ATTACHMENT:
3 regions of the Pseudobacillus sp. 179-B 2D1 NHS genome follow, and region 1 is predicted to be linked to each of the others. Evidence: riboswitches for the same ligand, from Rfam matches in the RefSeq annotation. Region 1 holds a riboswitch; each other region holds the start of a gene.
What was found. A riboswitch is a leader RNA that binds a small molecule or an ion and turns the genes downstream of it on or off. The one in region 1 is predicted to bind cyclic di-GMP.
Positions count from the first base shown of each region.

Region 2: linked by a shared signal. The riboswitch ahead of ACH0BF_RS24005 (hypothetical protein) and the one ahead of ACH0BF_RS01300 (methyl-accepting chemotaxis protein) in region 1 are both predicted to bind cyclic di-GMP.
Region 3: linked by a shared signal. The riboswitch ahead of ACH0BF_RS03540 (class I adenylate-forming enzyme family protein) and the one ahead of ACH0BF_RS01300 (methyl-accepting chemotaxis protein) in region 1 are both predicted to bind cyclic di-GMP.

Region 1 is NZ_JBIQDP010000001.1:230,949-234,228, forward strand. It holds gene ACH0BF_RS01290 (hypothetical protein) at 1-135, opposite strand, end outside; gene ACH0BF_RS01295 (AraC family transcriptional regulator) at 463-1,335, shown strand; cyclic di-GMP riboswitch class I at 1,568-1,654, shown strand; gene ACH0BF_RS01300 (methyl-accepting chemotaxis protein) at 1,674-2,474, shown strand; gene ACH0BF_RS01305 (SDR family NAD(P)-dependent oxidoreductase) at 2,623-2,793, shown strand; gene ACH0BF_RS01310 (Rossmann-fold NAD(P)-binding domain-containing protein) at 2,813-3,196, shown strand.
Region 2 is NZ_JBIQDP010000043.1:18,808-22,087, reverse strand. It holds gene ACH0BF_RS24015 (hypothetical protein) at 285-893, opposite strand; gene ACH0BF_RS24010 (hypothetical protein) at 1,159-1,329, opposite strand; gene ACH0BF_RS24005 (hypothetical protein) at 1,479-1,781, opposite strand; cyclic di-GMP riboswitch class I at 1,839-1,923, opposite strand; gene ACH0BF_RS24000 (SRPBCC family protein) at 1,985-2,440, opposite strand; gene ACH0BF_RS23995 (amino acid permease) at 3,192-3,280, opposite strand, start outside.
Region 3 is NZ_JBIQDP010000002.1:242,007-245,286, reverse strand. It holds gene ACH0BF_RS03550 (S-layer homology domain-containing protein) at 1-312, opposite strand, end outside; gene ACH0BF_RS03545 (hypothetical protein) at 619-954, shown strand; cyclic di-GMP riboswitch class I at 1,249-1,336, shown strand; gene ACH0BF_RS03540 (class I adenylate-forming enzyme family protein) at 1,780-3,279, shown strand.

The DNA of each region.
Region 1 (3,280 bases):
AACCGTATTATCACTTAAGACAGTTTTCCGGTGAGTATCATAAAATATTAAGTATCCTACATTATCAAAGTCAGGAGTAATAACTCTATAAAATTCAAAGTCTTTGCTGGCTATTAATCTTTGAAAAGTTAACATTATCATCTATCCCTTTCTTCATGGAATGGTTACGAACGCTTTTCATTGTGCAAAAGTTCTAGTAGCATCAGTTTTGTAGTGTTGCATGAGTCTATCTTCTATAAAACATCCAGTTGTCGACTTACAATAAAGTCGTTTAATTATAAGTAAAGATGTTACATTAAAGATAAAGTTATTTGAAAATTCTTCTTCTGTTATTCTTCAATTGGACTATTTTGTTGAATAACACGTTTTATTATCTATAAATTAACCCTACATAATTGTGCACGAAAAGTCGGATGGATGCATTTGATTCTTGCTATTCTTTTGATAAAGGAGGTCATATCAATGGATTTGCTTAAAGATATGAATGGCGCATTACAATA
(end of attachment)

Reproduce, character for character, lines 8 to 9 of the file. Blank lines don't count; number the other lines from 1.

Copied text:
Region 3 is NZ_JBIQDP010000002.1:242,007-245,286, reverse strand. It holds gene ACH0BF_RS03550 (S-layer homology domain-containing protein) at 1-312, opposite strand, end outside; gene ACH0BF_RS03545 (hypothetical protein) at 619-954, shown strand; cyclic di-GMP riboswitch class I at 1,249-1,336, shown strand; gene ACH0BF_RS03540 (class I adenylate-forming enzyme family protein) at 1,780-3,279, shown strand.

The DNA of each region.